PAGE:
This gets dumped on the reader about as gracelessly as they dump it on Kate after one of those phony test missions that only happen in books and movies when they don’t have enough story to fill the time given.

   Meanwhile Nick will be on the Most Wanted list hunted by police around the world and Kate will be in charge of seeing he isn’t caught, unless he double crosses the FBI, which there is no guarantee he won’t do.

   Of course she hates the idea.

   He loves it. He can torment Kate, who is clearly interested in.

   And he can steal more of her Toblerones.

   Well, hard to blame her for her doubts, it is kind of stupid. You have to wonder they didn’t recruit G. Gordon Liddy and Howard Hunt.

   I always found It Takes a Thief a bit of a stretch as much as I enjoyed it.

   Then again Sidney Reilly, the great British spy, was a serial bigamist who may have murdered at least one of his eleven wives, and Eddie Chapman, head of the Gelignite Gang in pre-War England, was one of the most effective British agents of the war, himself actually a handsome dashing womanizer who might of stepped out of a novel by Leslie Charteris written with Ian Fleming and Peter Cheyney.

   It isn’t as if the OSS didn’t recruit Lucky Luciano to help us invade Sicily.

   Not that any of that lifts this out of the realm of pure fantasy.

   I just don’t happen to mind the realm of pure fantasy once in a while.

   Their first big case fills out the second half of the book as they go after a corrupt investment banker hidden out on a private fortress island in Indonesia with a team that includes Kate’s dad, a wanted wheelman (have to have car chases), and a flamboyant actor, because two people can’t carry a series by themselves no matter how charming they are.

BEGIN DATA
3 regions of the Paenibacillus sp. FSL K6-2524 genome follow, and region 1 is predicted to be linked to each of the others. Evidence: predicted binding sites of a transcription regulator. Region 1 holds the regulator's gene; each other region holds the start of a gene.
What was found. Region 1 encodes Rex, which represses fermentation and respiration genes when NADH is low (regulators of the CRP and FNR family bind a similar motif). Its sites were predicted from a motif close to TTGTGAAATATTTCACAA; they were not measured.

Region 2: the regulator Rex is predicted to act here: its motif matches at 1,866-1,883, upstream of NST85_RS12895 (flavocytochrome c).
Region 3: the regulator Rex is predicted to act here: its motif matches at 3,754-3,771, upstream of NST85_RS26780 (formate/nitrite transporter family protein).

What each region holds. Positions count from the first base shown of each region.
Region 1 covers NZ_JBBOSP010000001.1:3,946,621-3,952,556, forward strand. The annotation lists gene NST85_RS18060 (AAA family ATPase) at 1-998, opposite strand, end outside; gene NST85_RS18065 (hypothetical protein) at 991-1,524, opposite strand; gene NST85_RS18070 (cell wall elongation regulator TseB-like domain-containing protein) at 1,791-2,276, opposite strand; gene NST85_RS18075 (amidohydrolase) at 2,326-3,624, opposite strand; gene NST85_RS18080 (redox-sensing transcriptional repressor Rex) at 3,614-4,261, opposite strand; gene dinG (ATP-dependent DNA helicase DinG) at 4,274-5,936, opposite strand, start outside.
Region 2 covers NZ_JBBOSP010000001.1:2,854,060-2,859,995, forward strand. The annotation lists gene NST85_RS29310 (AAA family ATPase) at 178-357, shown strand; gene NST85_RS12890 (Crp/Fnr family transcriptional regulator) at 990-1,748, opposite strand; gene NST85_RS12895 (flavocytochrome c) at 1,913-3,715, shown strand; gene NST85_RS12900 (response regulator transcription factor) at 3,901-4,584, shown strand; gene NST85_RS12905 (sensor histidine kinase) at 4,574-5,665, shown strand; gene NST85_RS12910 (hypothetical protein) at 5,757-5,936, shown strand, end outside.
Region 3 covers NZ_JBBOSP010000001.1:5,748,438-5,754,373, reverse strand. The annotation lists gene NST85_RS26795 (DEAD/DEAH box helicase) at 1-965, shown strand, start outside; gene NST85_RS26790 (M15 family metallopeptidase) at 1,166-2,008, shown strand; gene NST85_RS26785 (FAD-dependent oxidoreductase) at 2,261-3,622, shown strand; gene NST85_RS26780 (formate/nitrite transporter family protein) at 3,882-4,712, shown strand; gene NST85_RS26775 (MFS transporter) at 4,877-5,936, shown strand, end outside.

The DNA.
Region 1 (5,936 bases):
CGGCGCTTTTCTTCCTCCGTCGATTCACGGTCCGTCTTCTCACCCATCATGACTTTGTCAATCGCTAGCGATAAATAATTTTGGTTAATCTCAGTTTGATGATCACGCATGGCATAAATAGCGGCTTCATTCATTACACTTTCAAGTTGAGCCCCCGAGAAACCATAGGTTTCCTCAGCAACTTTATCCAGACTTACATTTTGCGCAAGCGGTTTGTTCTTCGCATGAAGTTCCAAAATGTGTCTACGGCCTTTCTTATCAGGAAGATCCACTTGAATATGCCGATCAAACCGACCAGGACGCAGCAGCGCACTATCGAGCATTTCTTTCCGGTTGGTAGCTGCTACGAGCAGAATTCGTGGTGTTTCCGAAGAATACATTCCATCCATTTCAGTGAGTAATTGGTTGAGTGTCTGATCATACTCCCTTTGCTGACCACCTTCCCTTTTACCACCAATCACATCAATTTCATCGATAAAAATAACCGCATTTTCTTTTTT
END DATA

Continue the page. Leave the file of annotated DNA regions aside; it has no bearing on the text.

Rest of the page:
At this point they have added Mission Impossible to their list of creative borrowing.

   Originality in Hollywood is stealing equally from everyone.

   There are no surprises here, not a lot of suspense either, since there really isn’t time for either the romance or any of Nick’s schemes to play out.

   Basically, like Goldberg’s books for the Monk series, this is a novelization of something that never got made.

   But wait, because I actually liked a good many novelizations, and surprise surprise, I like this.

   It’s fast, it’s fun, the characters are attractive, if cardboard, the action moves at a pace, and the writing, if cinematic, is literate, and the dialogue plays cute between Kate and Nick with at least what passes for sophistication on television. It’s not either version of The Thomas Crown Affair, but you can imagine Fox as Pierce Brosnan if you want.

   That’s what this is: a novelization of an unsold pilot that was never produced. But it’s also a quick read, and I bought it remaindered for under $5, so for the hour and an half it kept me entertained, and I recommend it highly. Add more detail, more depth to the characters, a few more high concept set pieces, and more plot, and you would have a damn good book.